* * *

All the papers had news of the latest season-ending surgery for Dodger outfielder Jayson Werth, but Al Balderas of the Register had the most detail.

The mystery surrounding Jayson Werth's injured left wrist has been solved.

Werth underwent surgery Wednesday at the Mayo Clinic in Minnesota, where Dr. Robert A. Berger repaired a split tear in the ultra-triquetral ligament.

The procedure, coupled with the removal of scar tissue, will keep Werth in a cast that extends above his elbow for about six weeks. He will begin physical therapy at that point and should be ready for spring training.

"The doctor told him that he will be 100 percent after the surgery," Dodgers trainer Stan Johnston said. ...

"According to Werth, this physician is one of the few wrist specialists who has seen this type of thing and has recognized it," said Johnston, who has not yet spoken directly with Dr. Berger. "It's not something that is out there and everybody knows about."

* * *

Baseball Prospectus spotlights the Dodgers' 1-0 victory over the Giants on Sunday, with the most interesting tidbit for me being that six Dodgers went into the game slugging .570 or better during the recent hot streak.

Am I the only one who for the past few days has been seeing question marks where apostrophes should be on BP articles? It's the kind of thing that happens when people are sending stories from different computers and they're not transfering right. Update: Apparently, I was the only one. Problem solved.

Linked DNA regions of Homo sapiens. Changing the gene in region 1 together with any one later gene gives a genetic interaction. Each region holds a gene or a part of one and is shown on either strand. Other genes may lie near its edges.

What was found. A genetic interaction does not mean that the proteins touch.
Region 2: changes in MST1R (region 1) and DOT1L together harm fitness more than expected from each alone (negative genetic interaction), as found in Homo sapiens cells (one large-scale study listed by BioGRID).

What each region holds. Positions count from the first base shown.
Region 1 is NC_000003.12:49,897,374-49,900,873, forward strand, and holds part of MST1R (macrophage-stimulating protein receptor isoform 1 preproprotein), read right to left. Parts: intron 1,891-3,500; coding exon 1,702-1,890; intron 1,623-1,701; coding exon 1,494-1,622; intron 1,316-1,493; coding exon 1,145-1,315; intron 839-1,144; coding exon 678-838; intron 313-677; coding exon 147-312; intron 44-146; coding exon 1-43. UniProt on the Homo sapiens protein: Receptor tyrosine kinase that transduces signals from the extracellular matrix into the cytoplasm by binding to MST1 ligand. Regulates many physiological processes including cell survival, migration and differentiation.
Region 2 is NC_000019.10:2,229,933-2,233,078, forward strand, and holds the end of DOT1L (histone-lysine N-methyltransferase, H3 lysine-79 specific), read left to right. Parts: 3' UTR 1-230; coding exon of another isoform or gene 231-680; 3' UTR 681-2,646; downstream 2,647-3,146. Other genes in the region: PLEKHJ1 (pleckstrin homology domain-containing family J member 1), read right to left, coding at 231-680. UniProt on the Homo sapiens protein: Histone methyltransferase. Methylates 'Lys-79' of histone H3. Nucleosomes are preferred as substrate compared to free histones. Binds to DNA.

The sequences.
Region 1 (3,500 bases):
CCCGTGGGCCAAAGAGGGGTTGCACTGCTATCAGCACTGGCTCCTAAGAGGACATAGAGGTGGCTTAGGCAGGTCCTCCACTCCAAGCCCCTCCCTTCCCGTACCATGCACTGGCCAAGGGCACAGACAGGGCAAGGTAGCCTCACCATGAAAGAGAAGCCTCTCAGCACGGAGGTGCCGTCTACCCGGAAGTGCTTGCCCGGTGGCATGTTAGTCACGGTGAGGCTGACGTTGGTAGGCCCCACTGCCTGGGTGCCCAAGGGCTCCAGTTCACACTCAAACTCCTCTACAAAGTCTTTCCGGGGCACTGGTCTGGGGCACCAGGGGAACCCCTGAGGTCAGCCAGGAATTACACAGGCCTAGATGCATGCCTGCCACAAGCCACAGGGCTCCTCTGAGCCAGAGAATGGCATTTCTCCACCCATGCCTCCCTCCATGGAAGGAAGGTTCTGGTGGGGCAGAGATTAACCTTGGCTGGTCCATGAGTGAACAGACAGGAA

Update 2: Dodger Thoughts commenter John Stodder delivers his own recap of Sunday's game, "A Perfect Sunday Evening at Dodger Stadium," at From the Desert to the Sea .... I love how burdened he is by the storytelling responsibility.

(O, muse, give me the wit and skill to write this post that people indifferent to baseball might enjoy it!) ...

It wasn't just that Maddux was perfect. It was the efficient way he achieved perfection. Maddux no longer possesses a real fastball. The Dodgers have several pitchers who can throw the ball 95-97 miles an hour. Maddux fastest pitch is about 85 mph. What Maddux can do is aim the ball exactly where he wants to aim it, and vary the speed of the ball enough so that the hitter can never feel confident that if he just swings in a certain location, he'll hit the ball hard. And, he threw strikes, almost exclusively, so the batters knew that if they didn't swing, they'd be struck out.

As it happened, Maddux only struck out four, but he didn't have to do more than that to completely dominate the Giant hitters. They would swing at his first or second pitch, and hit it weakly, right at somebody. He needed a few good defensive plays to help keep runners off the bases, including another one of his own. Bonds almost hit a home run off him in the seventh, but it didn't go quite far enough, and it was caught for an out.

It is hard to convey to a non-fan how amazing the following statistic is: In his eight innings, Maddux threw 68 pitches, and 50 of them were strikes. (In the same number of innings, Schmidt threw 114 pitches.) Most starting pitchers are taken out after they've thrown 100 pitchers, and they usually hit this threshold by the sixth or seventh inning. The high ratio of strikes to balls is amazing. If you divide these numbers by the eight innings he pitched, an "average" inning by Maddux last night consisted of only 8.5 pitches (to get three hitters out), of which 6.25 of them were in the strike zone. That is a level of finesse you just never see. In his 20-year major league career, I doubt Maddux has ever pitched with such precision. Nor have many other pitchers, ever.